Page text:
The LRTI procedure Henkel chose removes the arthritic joint surfaces and replaces them with a cushion of tissue that keeps the bones separated. The surgeon removes all or part of the trapezium bone in the wrist. A nearby tendon is detached at one end, then passed through a hole drilled in the thumb metacarpal. The tendon is rolled like an anchovy and placed into the space where the bone was removed, with a success rate of over 90 percent.
“Most patients achieve complete pain relief and mobility equal to that of a healthy thumb, with results lasting at least 15 to 20 years,” Dr. Ruch wrote.
But like all surgeries, LRTI has drawbacks. Patients endure a lengthy, painful recovery. They may also may lose pinch strength, making it difficult to grasp and hold objects, a definite problem for guitarists. LRTI also noticeably shortens the thumb, which can limit reach and mobility when playing guitar. None of that intimidated Henkel.
“It took eight weeks before I had [thumb] function back,” he reports. “I took a travel guitar and strung it with silk-and-steel strings so I could do some playing,” Six months later, Henkel felt reborn as a musician and now loves taking his Taylor out of its case again.
“It’s like a gift,” he says. “One good outcome of this is I rediscovered the fundamental joy of playing guitar again. The physical manipulation of the instrument. The vibration hitting your chest. The beauty of the tone. I’ve been relearning pieces I first learned 30 years ago, but hopefully I’m playing them more musically now,” he says, adding, “It’s like being reunited with someone you love.”
David Crosby knows loss and reunion. The two-time Rock and Roll Hall of Fame member and avid blue-water sailor has two bad shoulders that have endured broken bones and four dislocations. He’s also developed RSI hand injuries over his long career as a guitarist.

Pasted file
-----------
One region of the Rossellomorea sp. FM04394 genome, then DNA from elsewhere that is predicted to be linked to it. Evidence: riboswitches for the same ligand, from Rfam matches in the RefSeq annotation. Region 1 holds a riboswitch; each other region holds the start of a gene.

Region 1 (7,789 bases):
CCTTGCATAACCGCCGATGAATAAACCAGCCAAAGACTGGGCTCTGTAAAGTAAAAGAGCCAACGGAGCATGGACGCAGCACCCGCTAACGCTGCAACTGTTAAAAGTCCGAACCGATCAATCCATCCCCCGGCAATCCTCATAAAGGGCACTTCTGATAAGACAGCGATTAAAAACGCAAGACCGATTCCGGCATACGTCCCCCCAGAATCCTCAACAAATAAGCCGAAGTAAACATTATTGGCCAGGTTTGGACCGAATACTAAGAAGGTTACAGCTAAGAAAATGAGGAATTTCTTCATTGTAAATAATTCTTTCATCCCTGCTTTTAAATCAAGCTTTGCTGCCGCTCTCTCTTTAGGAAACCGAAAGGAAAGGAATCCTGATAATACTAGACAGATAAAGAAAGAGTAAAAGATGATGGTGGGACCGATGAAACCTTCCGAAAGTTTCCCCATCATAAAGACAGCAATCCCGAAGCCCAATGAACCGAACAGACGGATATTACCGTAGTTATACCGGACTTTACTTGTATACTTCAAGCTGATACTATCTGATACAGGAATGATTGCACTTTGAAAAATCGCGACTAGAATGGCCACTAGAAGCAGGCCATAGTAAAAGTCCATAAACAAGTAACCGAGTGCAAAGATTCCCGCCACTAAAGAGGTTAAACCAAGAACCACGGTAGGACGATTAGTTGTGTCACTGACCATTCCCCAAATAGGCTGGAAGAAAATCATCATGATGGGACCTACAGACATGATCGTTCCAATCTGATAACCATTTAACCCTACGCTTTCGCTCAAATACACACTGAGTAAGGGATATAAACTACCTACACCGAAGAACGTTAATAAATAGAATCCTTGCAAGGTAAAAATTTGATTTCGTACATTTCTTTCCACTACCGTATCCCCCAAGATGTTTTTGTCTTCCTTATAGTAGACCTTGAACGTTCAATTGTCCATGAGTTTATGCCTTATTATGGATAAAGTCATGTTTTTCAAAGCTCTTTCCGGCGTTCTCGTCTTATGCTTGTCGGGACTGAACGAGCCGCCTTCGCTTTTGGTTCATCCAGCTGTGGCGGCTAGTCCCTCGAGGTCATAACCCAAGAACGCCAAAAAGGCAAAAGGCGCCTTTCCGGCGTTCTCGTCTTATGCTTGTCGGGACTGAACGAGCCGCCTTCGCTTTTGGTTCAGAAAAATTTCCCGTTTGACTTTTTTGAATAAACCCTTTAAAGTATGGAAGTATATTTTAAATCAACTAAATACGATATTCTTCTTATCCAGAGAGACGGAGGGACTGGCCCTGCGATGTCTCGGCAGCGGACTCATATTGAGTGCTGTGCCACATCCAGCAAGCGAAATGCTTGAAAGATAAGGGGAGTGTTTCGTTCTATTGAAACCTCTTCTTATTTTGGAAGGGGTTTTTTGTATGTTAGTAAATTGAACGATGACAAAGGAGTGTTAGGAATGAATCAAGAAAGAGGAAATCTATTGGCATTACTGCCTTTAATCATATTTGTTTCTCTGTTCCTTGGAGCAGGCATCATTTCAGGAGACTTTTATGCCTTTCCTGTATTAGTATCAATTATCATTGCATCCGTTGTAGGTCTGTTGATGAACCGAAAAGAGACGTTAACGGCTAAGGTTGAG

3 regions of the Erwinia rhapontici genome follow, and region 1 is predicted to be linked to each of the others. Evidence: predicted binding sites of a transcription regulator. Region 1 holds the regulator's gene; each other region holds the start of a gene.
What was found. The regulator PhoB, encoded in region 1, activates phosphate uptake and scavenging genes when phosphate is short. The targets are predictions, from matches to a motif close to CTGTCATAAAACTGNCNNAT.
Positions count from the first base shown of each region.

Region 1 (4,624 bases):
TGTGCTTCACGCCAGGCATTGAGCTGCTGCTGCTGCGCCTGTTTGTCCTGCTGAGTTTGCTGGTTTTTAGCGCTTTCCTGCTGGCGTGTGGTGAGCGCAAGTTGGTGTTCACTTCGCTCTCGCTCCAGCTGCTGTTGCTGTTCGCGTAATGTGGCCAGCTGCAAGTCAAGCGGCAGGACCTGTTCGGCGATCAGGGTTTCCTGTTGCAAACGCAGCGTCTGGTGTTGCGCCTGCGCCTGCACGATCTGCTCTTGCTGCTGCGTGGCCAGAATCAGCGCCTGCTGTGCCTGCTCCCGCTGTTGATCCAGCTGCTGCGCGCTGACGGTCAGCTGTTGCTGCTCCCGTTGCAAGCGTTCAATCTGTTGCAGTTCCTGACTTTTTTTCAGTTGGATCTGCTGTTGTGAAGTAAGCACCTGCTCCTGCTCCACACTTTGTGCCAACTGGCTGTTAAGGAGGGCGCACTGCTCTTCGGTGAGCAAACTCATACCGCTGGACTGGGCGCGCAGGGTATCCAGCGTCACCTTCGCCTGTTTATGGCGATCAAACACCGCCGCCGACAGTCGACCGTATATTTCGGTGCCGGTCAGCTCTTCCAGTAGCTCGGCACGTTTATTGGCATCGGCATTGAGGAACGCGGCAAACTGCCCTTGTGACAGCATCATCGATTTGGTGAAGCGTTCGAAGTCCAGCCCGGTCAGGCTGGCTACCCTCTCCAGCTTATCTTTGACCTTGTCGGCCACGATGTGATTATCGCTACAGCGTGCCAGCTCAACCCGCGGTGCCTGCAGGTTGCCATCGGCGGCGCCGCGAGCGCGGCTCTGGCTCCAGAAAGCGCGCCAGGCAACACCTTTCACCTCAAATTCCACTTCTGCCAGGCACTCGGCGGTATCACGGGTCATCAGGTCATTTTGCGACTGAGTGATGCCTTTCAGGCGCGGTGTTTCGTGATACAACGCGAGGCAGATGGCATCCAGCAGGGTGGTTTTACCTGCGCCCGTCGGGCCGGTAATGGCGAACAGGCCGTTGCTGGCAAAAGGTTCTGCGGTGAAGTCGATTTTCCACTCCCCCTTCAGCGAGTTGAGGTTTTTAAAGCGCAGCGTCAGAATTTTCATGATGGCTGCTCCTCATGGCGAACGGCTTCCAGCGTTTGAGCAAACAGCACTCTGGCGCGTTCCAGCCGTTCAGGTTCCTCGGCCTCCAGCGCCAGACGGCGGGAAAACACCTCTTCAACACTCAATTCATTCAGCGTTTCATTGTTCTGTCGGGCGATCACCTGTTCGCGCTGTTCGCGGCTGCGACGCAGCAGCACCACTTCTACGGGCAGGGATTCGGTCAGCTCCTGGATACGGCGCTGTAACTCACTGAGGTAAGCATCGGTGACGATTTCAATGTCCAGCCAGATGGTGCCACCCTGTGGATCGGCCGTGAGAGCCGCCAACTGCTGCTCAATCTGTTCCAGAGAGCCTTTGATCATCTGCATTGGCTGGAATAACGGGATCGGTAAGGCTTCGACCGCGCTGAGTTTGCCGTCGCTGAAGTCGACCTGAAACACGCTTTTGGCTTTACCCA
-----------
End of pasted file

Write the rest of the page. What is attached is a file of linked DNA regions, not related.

“I’ve recently developed two things that affect my guitar playing. I have tendonitis causing ‘trigger finger’ in the middle two fingers of both hands, and I’m developing arthritis,” the 78-year-old legend says. “It’s not enough to stop me playing, but I do have those things going on that I treat with CBD.”
The longtime cannabis advocate recently founded his own company to grow and produce CBD oil and cannabis products. Croz uses CBD extensively to mitigate the pain and soreness of his RSIs and orthopedic injuries.
“I use CBD two ways,” he explains. “I vaporize flower that’s high in CBD to get it that way. The other way is I rub a topical cream into both shoulders, sometimes my neck, and on my hands when they’re hurting.”
The biggest appeal of CBD, Crosby adds, is the lack of significant side effects or addiction, unlike opioids and NSAIDs [nonsteroidal anti-inflammatory drugs]. “With opioids, you know the problem; use them for three weeks and you can get hooked. And NSAIDs are terrible for the liver,” he emphasizes. “CBD doesn’t have a negative side effect. It ameliorates the pain and acts as an anti-inflammatory. My sincere belief is that once we teach people how to use CBD, it’s going to be huge.”
So what’s the takeaway for players young and old who want to have a long, healthy relationship with the acoustic guitar?